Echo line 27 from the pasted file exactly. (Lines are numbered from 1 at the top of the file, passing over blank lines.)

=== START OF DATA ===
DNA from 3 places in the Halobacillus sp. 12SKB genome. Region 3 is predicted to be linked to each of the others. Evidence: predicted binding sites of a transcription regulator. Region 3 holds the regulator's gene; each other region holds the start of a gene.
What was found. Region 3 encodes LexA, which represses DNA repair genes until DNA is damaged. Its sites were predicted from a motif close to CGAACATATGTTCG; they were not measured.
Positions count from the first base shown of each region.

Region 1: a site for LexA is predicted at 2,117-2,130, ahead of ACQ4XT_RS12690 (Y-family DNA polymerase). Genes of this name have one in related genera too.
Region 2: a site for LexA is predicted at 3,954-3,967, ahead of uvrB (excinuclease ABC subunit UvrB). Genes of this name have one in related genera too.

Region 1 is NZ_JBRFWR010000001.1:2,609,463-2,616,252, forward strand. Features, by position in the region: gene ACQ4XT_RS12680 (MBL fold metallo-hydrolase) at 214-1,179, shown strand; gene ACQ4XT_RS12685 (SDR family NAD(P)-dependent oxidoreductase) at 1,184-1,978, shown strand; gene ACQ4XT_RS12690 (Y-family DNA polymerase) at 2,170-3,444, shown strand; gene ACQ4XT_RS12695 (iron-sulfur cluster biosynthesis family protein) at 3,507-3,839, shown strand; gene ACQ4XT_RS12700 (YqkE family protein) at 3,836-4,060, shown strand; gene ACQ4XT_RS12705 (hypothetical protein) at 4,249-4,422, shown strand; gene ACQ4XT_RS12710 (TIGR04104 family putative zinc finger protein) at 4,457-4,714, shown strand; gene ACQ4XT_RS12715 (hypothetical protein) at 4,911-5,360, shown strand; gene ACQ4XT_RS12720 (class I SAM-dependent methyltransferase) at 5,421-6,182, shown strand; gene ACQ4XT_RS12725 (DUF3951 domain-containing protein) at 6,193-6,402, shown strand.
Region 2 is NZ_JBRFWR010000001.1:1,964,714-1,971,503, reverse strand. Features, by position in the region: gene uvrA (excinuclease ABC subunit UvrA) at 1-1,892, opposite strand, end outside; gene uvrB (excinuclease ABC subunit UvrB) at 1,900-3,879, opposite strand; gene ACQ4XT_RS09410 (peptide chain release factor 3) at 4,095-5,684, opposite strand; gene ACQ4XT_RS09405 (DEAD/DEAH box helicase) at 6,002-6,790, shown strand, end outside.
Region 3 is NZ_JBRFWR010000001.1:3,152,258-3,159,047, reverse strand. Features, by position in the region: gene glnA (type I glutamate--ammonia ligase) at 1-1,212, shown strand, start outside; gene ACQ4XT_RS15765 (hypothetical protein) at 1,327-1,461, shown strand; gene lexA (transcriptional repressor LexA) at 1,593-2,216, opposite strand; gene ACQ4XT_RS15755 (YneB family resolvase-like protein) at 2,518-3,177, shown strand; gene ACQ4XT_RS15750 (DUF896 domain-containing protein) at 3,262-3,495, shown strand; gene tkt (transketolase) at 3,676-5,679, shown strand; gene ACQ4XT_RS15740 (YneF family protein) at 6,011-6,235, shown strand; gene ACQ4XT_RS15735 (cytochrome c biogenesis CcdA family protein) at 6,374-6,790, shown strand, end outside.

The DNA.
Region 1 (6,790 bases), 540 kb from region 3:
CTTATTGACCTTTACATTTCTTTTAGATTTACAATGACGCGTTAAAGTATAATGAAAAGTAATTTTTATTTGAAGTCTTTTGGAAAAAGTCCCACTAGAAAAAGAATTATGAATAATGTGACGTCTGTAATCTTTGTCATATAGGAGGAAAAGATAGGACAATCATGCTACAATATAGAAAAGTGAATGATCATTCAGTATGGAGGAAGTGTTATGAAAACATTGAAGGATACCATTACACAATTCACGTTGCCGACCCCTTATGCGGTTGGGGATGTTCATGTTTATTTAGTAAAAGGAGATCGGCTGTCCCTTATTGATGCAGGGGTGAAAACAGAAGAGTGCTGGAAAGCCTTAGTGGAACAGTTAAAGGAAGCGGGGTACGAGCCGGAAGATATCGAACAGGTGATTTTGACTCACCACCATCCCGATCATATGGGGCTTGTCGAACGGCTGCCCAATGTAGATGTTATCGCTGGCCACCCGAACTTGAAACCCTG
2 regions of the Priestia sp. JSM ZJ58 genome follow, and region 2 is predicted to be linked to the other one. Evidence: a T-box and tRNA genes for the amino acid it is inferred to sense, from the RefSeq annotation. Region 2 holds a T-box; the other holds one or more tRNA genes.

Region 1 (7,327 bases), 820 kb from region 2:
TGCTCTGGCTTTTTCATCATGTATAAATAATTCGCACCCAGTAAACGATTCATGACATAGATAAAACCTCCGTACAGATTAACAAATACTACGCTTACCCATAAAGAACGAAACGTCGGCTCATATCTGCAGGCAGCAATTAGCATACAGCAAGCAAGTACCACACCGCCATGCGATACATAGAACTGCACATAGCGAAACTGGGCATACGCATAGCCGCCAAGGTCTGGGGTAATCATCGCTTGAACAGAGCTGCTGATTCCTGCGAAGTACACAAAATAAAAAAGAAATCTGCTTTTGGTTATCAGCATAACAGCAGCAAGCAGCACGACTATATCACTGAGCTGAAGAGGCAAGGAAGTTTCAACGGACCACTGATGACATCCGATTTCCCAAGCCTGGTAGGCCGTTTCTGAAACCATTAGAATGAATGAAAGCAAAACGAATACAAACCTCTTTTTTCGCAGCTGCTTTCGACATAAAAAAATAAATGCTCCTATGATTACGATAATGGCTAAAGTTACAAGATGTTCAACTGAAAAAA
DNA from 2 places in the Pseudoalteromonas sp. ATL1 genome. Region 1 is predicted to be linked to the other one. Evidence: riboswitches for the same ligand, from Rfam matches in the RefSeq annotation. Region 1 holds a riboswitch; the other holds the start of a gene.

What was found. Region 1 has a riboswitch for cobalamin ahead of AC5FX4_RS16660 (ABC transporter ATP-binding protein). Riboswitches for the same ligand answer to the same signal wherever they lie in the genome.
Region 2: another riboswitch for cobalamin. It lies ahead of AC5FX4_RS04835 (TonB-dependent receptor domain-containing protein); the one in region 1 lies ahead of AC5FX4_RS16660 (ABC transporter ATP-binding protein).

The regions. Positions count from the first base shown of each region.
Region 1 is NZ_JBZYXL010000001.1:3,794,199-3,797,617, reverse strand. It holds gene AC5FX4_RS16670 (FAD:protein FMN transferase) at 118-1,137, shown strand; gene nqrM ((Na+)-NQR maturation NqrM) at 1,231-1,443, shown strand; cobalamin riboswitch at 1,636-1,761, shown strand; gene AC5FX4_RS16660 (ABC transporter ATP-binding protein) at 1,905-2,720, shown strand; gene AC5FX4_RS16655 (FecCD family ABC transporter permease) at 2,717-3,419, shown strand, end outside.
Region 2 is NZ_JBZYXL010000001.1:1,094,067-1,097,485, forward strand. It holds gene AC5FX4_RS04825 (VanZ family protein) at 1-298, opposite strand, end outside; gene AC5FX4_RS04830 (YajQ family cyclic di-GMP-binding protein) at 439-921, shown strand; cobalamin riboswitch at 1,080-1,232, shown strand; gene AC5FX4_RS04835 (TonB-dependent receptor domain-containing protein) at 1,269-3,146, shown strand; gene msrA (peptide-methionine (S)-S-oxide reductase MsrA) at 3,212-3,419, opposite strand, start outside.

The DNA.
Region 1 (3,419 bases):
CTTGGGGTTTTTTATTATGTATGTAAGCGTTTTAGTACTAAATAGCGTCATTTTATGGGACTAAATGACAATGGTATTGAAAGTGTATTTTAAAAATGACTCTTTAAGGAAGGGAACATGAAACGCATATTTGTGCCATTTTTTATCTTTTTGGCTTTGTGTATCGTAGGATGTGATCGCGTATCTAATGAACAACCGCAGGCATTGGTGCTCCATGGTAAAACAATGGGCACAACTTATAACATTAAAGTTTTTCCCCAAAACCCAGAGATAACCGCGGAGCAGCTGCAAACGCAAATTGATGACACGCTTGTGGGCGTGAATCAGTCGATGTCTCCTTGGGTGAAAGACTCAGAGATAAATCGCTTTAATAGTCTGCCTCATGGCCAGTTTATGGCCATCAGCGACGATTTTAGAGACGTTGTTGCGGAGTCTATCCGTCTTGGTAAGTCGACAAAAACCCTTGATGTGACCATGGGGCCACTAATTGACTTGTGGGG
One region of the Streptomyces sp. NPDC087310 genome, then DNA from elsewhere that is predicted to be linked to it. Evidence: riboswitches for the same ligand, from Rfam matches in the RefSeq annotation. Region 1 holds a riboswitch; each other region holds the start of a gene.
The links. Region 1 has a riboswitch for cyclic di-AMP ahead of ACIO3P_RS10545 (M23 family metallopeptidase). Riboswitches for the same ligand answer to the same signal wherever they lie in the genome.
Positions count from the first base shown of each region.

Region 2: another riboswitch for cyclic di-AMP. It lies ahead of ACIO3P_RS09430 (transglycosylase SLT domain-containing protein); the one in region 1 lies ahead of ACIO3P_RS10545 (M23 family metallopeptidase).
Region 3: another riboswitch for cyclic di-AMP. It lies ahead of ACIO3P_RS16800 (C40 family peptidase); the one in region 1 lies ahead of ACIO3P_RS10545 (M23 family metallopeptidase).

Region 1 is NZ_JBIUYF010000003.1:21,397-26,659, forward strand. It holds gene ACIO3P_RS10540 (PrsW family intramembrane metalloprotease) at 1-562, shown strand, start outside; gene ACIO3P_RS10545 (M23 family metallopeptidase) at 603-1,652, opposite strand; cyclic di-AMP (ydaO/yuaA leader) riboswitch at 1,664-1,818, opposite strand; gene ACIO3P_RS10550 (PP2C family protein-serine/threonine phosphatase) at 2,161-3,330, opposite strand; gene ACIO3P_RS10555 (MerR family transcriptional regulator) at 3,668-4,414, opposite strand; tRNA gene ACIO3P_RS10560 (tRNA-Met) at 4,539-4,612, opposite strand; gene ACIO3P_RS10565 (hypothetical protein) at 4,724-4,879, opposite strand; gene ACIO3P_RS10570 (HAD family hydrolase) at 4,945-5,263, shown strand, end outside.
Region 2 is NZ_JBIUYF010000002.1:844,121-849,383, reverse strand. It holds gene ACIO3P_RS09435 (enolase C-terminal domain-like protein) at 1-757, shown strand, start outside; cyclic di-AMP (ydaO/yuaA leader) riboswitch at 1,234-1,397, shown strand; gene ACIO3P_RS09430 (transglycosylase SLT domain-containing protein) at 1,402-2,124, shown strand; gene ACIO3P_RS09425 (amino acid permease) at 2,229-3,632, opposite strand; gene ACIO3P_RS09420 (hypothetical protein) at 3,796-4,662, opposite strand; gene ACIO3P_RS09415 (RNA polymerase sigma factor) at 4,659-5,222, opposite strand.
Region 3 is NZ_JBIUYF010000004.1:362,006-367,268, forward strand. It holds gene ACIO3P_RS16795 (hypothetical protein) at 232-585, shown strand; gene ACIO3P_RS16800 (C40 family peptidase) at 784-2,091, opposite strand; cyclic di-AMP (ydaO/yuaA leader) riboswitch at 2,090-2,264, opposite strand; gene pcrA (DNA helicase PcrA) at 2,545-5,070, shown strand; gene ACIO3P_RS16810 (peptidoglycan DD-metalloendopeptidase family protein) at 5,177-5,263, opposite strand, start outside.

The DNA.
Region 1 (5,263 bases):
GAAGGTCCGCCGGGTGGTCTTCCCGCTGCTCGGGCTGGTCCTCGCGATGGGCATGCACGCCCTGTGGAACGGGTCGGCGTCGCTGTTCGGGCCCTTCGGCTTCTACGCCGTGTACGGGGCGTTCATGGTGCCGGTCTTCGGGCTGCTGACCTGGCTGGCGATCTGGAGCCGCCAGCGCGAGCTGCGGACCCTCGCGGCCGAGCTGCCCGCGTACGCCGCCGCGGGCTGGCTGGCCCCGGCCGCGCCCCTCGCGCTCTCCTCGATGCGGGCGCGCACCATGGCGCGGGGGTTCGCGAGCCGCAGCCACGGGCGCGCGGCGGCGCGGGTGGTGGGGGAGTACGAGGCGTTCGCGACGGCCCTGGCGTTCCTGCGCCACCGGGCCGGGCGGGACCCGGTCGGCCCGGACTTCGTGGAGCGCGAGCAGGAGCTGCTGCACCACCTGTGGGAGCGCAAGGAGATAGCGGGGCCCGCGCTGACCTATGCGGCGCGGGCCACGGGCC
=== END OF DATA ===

Region 2: another riboswitch for cyclic di-AMP. It lies ahead of ACIO3P_RS09430 (transglycosylase SLT domain-containing protein); the one in region 1 lies ahead of ACIO3P_RS10545 (M23 family metallopeptidase).